posted by michaelh at 11:38 AM on February 18, 2012


Oak trees don't root up their saplings or eat their acorns. Chickens, similarly, do not boil their eggs. We (humans) do -- and we also have no problem chopping down oak trees and cooking chickens.

You demonstrate RAW's point about the extreme mental gymnastics people do to maintain their mythologies. An acorn is not an oak tree. An embryo is not a person. An egg is not a chicken. It's that simple.

And, actually, if you want to play associative games, many of an oak tree's acorns will rot at it's base, feeding the tree or outcompete a sapling that take root too close to it. Also, a rooster will sometimes kill and eat chicks.
posted by cmoj at 11:46 AM on February 18, 2012 [8 favorites]


You demonstrate RAW's point about the extreme mental gymnastics people do to maintain their mythologies. An acorn is not an oak tree. An embryo is not a person. An egg is not a chicken. It's that simple.


They are just bad analogies. We don't treat chickens any differently than eggs other than for practical reasons and the same goes for trees. If a chicken egg is an embryo (fine to eat) and a chicken is a human (also fine to eat), what's the point?
posted by michaelh at 11:52 AM on February 18, 2012


It seemed incredibly sane and calm, and then I realized she was writing from Great Britain.
posted by benito.strauss at 11:55 AM on February 18, 2012 [2 favorites]


The chicken eggs we eat don't have embryos in them.
posted by bleep at 12:09 PM on February 18, 2012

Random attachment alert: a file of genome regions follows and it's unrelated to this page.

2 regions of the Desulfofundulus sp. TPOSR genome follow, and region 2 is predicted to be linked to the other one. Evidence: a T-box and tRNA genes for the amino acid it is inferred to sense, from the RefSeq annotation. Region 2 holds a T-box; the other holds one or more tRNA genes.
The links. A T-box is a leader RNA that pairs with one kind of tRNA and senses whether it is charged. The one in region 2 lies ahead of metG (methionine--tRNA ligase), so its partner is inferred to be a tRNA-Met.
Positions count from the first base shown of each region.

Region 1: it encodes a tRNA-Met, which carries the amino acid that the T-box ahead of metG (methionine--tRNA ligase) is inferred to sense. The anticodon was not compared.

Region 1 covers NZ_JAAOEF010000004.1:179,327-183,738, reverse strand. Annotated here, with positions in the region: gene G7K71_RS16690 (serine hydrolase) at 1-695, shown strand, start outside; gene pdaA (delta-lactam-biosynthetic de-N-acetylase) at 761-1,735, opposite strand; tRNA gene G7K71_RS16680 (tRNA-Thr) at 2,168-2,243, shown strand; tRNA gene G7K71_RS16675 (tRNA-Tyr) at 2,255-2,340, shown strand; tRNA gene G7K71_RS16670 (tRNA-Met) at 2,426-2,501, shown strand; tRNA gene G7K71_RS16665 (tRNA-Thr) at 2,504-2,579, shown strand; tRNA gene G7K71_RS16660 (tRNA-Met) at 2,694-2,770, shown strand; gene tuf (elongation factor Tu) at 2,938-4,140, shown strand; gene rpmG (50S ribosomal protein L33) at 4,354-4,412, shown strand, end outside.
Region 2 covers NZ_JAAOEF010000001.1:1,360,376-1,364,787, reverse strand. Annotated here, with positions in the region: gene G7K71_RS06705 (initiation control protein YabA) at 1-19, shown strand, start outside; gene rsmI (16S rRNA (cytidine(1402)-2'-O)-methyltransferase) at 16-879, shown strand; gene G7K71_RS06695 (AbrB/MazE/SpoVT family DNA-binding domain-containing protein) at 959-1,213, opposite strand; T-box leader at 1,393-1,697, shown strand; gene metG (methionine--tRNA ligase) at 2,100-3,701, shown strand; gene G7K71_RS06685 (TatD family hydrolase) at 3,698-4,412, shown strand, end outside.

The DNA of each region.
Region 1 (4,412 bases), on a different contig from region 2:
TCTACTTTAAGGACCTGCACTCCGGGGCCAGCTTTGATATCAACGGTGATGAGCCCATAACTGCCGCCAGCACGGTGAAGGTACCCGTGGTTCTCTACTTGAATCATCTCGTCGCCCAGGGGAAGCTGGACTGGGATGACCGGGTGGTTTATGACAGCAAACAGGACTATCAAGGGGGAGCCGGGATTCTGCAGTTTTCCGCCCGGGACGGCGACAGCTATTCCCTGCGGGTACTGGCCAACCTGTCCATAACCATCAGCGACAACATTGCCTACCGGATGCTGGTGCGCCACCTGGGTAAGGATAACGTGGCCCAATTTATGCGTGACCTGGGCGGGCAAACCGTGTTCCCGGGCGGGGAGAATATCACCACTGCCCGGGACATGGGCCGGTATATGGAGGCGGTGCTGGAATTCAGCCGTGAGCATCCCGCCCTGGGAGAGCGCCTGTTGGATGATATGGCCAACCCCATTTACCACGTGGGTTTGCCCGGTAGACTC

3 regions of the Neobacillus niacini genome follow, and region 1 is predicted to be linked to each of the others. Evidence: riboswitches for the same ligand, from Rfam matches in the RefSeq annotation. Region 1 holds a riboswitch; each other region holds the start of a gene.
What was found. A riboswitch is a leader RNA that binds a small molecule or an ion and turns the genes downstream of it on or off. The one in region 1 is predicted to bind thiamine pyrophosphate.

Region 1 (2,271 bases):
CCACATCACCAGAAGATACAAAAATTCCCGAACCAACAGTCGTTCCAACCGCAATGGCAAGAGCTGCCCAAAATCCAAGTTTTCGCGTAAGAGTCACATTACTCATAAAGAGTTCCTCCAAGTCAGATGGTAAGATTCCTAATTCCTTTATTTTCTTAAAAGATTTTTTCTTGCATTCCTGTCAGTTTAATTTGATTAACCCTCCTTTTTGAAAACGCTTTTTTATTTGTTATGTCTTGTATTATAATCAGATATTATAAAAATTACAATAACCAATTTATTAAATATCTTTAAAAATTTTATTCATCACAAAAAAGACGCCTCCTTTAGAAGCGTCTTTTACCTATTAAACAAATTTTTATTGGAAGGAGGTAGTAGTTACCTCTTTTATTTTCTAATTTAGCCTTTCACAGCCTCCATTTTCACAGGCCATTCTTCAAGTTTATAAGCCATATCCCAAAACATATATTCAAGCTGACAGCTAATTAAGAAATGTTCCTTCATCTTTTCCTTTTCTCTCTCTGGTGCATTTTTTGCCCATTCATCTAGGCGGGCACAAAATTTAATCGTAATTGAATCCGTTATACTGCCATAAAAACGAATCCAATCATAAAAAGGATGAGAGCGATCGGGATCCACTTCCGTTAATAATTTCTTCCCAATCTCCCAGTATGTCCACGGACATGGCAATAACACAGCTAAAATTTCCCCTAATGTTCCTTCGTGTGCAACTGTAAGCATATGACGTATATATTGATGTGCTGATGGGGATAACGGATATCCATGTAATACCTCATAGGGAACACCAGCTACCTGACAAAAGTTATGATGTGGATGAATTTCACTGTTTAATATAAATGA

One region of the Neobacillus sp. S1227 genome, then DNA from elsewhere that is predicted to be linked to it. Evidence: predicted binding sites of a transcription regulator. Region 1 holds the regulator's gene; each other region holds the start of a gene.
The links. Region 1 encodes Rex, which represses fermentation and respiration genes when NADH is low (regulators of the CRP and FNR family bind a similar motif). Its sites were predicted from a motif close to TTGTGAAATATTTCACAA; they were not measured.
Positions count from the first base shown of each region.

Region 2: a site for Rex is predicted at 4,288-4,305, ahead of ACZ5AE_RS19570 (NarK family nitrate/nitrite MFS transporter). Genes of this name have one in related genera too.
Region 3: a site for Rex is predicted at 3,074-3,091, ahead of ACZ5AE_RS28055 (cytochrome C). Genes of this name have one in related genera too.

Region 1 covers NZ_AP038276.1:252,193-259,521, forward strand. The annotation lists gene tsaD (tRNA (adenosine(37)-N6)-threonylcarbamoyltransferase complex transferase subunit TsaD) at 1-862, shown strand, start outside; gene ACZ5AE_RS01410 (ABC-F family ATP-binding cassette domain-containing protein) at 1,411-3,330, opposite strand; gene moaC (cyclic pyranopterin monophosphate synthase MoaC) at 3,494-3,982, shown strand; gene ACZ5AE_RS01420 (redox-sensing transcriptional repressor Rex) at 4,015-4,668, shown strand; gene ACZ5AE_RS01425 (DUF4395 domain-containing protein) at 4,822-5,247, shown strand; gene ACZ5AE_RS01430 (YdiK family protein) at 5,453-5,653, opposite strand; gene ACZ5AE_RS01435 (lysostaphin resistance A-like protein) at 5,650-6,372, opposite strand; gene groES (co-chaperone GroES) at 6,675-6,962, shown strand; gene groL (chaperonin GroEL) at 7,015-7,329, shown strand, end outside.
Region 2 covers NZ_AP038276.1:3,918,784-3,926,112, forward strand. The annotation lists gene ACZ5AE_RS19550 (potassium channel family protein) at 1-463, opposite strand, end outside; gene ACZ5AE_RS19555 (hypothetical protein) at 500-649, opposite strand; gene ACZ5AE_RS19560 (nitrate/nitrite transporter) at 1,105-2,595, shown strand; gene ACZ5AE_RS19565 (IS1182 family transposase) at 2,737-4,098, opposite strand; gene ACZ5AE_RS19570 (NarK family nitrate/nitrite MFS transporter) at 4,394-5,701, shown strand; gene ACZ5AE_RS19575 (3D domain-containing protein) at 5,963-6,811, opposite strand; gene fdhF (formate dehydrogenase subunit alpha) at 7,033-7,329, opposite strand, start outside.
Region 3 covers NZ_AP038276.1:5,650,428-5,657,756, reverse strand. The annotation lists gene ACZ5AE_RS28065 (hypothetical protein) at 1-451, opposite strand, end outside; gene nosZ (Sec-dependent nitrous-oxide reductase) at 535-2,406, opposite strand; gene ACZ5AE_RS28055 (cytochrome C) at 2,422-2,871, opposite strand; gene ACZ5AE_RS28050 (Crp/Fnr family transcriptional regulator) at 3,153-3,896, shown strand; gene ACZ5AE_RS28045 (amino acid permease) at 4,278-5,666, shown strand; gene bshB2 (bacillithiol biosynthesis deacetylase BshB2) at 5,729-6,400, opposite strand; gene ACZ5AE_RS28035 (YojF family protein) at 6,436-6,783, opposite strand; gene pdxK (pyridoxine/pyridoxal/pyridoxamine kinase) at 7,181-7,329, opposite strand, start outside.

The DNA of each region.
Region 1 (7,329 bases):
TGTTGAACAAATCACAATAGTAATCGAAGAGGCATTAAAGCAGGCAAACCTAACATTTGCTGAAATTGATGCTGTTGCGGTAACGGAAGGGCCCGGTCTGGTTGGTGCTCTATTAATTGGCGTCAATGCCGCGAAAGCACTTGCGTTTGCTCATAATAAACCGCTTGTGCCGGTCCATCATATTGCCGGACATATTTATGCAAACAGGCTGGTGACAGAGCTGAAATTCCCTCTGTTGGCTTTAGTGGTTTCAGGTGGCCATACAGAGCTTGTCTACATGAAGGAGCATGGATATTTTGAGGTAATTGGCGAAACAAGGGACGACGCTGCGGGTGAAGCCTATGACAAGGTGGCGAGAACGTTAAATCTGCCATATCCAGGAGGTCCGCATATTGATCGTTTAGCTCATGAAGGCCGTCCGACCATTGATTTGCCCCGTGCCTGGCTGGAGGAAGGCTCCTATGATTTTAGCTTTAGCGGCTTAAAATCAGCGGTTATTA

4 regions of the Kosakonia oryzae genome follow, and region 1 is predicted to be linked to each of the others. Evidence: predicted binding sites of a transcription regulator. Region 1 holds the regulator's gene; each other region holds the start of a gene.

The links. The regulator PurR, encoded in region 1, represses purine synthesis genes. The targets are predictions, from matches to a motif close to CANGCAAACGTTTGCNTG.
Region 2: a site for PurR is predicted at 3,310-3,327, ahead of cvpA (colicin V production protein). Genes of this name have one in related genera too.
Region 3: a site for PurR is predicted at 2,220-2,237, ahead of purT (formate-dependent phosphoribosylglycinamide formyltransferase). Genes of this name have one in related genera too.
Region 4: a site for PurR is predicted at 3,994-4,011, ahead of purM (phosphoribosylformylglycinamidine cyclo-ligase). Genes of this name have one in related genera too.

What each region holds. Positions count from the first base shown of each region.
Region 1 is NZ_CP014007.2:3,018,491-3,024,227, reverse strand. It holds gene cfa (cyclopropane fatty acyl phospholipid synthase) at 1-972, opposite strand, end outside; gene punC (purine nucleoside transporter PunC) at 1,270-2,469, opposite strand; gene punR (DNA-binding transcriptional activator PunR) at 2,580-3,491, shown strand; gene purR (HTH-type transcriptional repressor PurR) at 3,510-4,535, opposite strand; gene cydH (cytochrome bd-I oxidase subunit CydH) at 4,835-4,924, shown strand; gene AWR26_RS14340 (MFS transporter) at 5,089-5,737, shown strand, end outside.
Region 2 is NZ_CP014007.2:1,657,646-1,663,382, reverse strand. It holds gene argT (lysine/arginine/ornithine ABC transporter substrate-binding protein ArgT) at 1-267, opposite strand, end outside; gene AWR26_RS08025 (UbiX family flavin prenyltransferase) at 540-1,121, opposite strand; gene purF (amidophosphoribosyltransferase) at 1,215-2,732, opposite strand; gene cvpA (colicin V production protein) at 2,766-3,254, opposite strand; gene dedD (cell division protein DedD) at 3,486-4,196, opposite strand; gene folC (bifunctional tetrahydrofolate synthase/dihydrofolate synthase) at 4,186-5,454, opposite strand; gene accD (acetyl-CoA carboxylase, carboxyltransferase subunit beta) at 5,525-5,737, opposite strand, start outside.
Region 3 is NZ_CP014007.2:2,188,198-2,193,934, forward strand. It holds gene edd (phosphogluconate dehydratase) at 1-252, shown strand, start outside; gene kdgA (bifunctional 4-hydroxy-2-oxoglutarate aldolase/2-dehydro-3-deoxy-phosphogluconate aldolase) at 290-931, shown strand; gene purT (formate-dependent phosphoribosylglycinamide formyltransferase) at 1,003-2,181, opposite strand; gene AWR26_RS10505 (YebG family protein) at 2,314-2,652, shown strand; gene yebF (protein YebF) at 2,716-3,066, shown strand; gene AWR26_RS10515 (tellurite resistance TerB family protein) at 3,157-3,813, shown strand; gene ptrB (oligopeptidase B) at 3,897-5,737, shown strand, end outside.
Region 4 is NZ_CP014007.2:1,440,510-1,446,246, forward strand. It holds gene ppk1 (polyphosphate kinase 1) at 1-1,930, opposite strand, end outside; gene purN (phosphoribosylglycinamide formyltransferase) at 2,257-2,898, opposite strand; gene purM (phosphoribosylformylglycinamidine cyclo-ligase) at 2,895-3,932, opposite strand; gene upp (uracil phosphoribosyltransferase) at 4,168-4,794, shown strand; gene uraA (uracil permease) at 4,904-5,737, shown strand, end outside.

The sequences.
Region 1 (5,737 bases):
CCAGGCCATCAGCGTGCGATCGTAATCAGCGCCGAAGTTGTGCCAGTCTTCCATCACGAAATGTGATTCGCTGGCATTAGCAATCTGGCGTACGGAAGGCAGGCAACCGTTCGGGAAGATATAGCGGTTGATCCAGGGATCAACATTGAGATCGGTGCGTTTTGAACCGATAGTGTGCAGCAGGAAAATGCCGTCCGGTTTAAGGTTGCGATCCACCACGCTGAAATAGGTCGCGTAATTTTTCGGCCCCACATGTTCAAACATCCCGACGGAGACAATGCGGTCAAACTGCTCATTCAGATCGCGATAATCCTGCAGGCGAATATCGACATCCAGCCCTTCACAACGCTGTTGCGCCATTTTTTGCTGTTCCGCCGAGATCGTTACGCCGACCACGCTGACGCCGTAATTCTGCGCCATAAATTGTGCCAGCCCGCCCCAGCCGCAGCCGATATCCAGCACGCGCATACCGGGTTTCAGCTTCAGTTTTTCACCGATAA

My third and final IVF was over two years ago and resulted in my son. Her post, though, brings me right back. I hope she is successful, however she defines it.
posted by Leezie at 12:45 PM on February 18, 2012 [2 favorites]


The chicken eggs we eat don't have embryos in them.

Depending on where you source your eggs, this is not true. I've gotten eggs from the farmer's market that when I cracked them open they had a tiny red dot, which is the embryo. I eat them anyway.

Some people, however, are more adventurous with their embryo eating. Behold balut.
posted by winna at 1:03 PM on February 18, 2012 [4 favorites]


A guy could pretty much leave his underwear next to mine and I'd get knocked up.

Heck, with me it was pants flapping on a clothesline.

If women could see that little blob of cells that is an embryo, they'd go, "'Ew' get it out of there." If men got pregnant, abortion would be a sacrament.
posted by BlueHorse at 1:21 PM on February 18, 2012 [1 favorite]



Chickens, similarly, do not boil their eggs.

As a former chicken keeper, I've got to tell you that they may not boil the eggs, but they don't particularly give a shit what happens to them either. They do sometimes break their own eggs and eat the shells. Very rarely do they attempt to brood their eggs. Almost always they just lay the egg and walk away to let the embryo die from the cold, an option that a lot of women might emulate if it were that simple.
posted by pbrim at 1:33 PM on February 18, 2012 [5 favorites]


Domestic chickens might be a bad example; some breeds are broody and others not so much thanks to human meddling. But among wild birds which are maintaining their population wihthout help from humans TYVM, ovophagia is pretty common. They only don't boil their eggs because they don't know how to cook. They most definitely will eat them if the supply of other food goes to crap, because it really doesn't make sense to try to raise young when you're having trouble feeding yourself.
posted by localroger at 4:08 PM on February 18, 2012 [1 favorite]


Chickens, similarly, do not boil their eggs. We (humans) do

Uh, speak for yourself. I, for one, have never boiled my own eggs.
posted by Sys Rq at 5:39 PM on February 18, 2012 [2 favorites]


Seven rounds, two perfect little monsters.... and I agree with much of what she has said. Although, the grief and devastation of thinking you are pregnant and then finding out you're not is not expressed in her article. Physically IVF was fine for me. Emotionally, very, very hard.